Gardner’s view on research highlights the need to accept responsibility for the ethical consequences of research activities. Researchers have to collaborate, participate in public debate, and set ethical principles and standards to lead their work toward ethical and responsible decision-making. They must accept responsibility for the larger societal consequences of their study, collaborate across disciplines, and constantly track and evaluate the societal consequences of their work. Gardner’s philosophy offers scholars a structure for making ethical decisions, even when confronted with complicated and nuanced ethical dilemmas. They have to accept responsibility for the ethical consequences of their research, engage actively to advance the public good, and guarantee that their expertise and information are used ethically and effectively. Researchers have the opportunity to contribute to a more just, egalitarian, and sustainable society simply by doing so. Although some may argue that Gardner’s argument places too much responsibility on individual professionals, he highlights the value of collaboration, dialogue, and continuous reflection in fostering ethical professionalism. He contends that rather than putting the burden of accountability completely on individual experts, professionals should collaborate to set ethical guidelines and norms that support ethical decision-making.
Contrariwise, Michael Davis’s theory on professional responsibility revolves around the concept of rule-following (Davis 66). He contends that professionals have a responsibility to obey their profession’s norms and regulations since such rules are established to guarantee that professionals act morally and appropriately. Such a responsibility is founded on the concept that professionals have particular expertise and experience in their sector and are thus entrusted with specific responsibilities. This is particularly essential in domains like science, where the hazards to human subjects and the general public are high. Researchers can guarantee that their work is both ethical and socially acceptable by adhering to established rules and laws. Nevertheless, Davis emphasizes that there could be circumstances in which simply following the rules is insufficient. In such instances, professionals must utilize their judgment to make decisions. This necessitates a more in-depth awareness of the ethical values that underpin their career, as well as the capacity to balance the potential advantages and hazards of their work.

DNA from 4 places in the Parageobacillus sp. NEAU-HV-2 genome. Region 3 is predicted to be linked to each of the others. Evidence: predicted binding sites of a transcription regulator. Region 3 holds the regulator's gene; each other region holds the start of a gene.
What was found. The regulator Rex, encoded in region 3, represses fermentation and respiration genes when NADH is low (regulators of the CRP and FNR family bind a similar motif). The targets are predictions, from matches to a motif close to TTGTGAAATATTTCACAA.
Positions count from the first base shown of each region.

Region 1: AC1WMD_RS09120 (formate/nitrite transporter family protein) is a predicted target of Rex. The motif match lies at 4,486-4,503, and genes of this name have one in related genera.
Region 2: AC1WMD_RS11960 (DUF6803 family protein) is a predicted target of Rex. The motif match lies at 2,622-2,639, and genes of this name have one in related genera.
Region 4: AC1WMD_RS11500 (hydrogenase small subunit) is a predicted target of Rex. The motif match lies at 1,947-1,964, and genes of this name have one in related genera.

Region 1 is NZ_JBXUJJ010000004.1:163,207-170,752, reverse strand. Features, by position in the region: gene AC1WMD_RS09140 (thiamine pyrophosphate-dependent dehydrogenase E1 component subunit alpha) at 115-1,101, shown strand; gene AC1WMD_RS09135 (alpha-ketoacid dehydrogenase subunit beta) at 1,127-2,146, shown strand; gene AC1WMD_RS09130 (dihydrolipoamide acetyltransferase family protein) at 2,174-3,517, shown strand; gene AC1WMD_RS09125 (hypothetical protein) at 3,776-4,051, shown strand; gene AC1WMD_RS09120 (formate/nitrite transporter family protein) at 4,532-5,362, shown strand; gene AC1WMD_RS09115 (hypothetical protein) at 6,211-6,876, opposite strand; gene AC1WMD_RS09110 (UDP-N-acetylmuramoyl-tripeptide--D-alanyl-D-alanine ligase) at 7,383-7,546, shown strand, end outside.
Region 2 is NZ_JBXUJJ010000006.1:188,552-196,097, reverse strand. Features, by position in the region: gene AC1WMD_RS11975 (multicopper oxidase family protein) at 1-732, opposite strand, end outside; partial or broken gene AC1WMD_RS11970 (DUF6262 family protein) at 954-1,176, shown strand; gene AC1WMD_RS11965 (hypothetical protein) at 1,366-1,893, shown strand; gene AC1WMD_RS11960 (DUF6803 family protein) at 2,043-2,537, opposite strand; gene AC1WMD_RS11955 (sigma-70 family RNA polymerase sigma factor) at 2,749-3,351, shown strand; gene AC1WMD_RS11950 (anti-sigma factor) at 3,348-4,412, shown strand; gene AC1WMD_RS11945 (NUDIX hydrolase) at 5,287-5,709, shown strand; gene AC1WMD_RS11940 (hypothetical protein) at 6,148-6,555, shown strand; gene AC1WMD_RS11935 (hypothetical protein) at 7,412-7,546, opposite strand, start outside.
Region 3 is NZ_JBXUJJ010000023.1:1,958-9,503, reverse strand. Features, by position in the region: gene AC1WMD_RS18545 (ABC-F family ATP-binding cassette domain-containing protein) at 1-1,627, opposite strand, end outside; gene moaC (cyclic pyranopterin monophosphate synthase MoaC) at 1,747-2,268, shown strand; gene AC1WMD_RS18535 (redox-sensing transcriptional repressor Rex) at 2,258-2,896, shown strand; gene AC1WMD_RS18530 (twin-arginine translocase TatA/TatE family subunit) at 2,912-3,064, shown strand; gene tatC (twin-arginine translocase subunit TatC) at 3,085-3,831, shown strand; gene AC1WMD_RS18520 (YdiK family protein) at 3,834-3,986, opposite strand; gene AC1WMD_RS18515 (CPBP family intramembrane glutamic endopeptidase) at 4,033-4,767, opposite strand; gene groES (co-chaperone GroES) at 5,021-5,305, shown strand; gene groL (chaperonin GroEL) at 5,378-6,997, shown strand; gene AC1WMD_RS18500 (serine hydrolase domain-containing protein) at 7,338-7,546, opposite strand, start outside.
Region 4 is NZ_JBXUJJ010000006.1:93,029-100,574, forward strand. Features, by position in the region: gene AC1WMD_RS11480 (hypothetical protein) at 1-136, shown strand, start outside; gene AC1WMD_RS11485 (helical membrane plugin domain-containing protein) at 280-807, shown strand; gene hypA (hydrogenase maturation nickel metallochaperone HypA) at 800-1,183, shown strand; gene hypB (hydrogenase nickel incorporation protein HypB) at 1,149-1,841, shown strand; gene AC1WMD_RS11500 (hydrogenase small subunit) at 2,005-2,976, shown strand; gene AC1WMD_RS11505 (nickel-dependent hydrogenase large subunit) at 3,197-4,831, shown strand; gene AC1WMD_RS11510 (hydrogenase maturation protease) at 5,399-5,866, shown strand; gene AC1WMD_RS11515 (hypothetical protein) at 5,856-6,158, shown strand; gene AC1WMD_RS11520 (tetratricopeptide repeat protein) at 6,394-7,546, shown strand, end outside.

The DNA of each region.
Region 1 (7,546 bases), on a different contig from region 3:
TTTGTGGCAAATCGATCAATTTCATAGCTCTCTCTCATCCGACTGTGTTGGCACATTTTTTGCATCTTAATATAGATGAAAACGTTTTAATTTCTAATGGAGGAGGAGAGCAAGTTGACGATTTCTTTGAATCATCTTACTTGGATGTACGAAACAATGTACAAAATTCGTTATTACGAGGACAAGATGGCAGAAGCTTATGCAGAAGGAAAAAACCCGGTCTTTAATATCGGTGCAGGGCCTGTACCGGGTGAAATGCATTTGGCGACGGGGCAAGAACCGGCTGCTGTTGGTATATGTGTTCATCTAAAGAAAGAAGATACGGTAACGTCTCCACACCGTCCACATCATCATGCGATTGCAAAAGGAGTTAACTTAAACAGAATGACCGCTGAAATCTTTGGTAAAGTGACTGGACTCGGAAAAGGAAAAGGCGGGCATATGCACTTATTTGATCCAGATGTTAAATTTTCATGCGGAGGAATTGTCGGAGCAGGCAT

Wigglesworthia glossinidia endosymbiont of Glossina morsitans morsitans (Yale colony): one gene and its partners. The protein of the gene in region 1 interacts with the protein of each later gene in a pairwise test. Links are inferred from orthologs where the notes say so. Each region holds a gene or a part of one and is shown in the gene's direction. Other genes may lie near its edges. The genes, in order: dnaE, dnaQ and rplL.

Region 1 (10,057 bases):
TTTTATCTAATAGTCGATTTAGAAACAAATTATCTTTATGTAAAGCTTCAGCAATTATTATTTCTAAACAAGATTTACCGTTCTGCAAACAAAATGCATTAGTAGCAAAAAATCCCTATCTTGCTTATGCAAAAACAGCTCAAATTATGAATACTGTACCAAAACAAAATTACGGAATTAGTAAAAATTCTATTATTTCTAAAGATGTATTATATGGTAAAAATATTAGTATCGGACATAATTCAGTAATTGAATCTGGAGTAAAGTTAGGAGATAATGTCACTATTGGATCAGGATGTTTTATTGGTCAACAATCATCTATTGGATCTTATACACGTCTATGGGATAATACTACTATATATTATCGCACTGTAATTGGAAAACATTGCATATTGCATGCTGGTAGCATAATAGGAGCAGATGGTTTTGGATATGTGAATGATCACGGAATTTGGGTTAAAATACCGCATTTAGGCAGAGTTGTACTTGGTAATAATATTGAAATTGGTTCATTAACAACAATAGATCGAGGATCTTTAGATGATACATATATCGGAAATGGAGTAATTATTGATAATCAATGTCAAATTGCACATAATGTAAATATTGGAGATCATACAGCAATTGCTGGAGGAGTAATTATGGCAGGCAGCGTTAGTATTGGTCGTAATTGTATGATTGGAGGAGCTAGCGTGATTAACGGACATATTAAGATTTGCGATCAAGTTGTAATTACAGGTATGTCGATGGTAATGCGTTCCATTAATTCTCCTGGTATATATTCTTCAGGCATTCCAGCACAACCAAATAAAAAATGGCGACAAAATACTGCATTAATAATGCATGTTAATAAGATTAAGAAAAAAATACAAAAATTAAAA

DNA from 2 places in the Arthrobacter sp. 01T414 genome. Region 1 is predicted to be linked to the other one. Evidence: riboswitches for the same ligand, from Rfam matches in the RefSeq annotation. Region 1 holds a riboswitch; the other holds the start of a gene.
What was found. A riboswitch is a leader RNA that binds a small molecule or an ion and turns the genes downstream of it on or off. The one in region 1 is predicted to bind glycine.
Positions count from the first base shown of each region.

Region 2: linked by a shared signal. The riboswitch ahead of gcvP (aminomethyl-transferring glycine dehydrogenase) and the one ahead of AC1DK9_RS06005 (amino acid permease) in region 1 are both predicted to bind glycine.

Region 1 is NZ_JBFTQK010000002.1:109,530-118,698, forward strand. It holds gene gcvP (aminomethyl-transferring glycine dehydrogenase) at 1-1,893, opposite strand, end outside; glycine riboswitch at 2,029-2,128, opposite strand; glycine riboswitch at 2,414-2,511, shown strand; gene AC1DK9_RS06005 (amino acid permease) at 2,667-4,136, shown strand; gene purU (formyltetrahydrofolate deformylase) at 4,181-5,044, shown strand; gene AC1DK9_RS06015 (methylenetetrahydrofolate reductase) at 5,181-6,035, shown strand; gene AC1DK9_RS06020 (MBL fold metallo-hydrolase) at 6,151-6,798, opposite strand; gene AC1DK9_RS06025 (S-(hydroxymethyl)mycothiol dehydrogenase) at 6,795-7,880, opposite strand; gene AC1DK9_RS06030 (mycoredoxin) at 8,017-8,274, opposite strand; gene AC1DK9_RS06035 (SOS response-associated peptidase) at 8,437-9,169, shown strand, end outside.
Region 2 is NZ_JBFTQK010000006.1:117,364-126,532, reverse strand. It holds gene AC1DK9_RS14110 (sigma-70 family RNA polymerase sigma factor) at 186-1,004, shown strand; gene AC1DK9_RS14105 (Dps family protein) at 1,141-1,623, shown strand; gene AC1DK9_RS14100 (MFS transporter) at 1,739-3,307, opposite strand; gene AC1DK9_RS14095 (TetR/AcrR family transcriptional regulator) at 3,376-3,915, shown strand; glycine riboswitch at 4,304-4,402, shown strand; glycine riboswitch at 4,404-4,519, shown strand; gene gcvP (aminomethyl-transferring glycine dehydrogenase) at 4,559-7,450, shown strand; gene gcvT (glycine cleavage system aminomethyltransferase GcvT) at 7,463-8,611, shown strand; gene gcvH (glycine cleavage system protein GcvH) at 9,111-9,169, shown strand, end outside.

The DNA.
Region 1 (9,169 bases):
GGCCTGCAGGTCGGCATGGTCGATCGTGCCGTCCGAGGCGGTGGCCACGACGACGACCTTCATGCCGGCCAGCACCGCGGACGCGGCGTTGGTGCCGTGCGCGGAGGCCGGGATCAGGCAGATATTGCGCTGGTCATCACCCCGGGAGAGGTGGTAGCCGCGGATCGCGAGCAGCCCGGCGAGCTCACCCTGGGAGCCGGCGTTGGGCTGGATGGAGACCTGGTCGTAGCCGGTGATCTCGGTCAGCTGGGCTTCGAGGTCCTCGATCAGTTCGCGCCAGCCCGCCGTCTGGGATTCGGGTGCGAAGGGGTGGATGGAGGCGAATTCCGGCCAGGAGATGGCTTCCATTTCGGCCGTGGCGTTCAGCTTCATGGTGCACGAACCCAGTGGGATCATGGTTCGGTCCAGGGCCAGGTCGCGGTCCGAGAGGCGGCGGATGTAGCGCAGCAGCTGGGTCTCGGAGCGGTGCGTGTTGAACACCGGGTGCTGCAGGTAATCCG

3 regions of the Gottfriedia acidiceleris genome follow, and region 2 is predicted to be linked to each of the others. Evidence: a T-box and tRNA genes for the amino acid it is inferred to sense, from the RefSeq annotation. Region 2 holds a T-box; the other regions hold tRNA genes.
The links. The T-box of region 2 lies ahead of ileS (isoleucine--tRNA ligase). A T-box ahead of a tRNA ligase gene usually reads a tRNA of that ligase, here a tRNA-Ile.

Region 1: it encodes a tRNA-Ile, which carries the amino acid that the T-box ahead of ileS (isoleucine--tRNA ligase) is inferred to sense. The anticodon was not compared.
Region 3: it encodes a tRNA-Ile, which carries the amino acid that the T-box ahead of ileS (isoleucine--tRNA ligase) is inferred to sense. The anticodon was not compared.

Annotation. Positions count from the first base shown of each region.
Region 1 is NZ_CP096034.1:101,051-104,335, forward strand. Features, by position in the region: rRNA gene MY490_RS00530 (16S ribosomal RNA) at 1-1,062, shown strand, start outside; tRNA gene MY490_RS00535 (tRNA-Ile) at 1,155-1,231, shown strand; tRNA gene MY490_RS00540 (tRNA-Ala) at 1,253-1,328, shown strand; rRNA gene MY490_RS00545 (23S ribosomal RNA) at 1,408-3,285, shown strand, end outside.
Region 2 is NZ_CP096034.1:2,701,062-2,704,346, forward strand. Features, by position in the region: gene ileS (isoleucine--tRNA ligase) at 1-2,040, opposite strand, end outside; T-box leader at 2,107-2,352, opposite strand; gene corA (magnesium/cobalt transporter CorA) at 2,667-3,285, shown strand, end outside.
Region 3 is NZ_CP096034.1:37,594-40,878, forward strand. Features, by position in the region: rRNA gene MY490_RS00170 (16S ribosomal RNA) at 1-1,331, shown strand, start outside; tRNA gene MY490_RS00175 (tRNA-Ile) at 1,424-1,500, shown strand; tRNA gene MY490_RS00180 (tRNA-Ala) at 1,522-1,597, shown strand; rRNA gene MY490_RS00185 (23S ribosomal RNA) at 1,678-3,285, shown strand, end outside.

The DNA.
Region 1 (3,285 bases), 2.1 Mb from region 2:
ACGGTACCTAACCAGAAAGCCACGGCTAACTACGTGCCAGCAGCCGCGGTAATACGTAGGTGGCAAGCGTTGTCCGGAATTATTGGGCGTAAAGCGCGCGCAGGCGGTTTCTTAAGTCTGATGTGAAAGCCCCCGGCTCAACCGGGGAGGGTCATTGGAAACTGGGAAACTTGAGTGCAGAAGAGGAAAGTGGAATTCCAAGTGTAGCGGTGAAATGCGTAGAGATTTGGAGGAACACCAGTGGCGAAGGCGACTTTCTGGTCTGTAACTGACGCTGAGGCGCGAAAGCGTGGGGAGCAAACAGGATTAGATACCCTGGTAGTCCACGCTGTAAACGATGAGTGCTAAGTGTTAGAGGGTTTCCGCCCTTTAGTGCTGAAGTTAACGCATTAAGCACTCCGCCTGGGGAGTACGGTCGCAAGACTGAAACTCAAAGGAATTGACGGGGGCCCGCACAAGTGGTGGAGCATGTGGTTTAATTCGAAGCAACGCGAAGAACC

Although both Howard Gardner and Michael Davis are concerned with professional ethics, their viewpoints differ significantly. Gardner highlights the significance of approaching professional ethics in a more holistic and values-based manner (Gardner 4). He contends that professionals must think about broader social and cultural repercussions of their work in addition to obeying laws and regulations. Contrariwise, Michael Davis concentrates on the significance of adhering to existing rules and regulations. He contends that professionals have a responsibility to adhere to these guidelines to retain the integrity and credibility of their work. Although Davis recognizes that professionals might have to use their own judgment while making ethical decisions, his philosophy remains deeply grounded in a rule-based framework for professional ethics.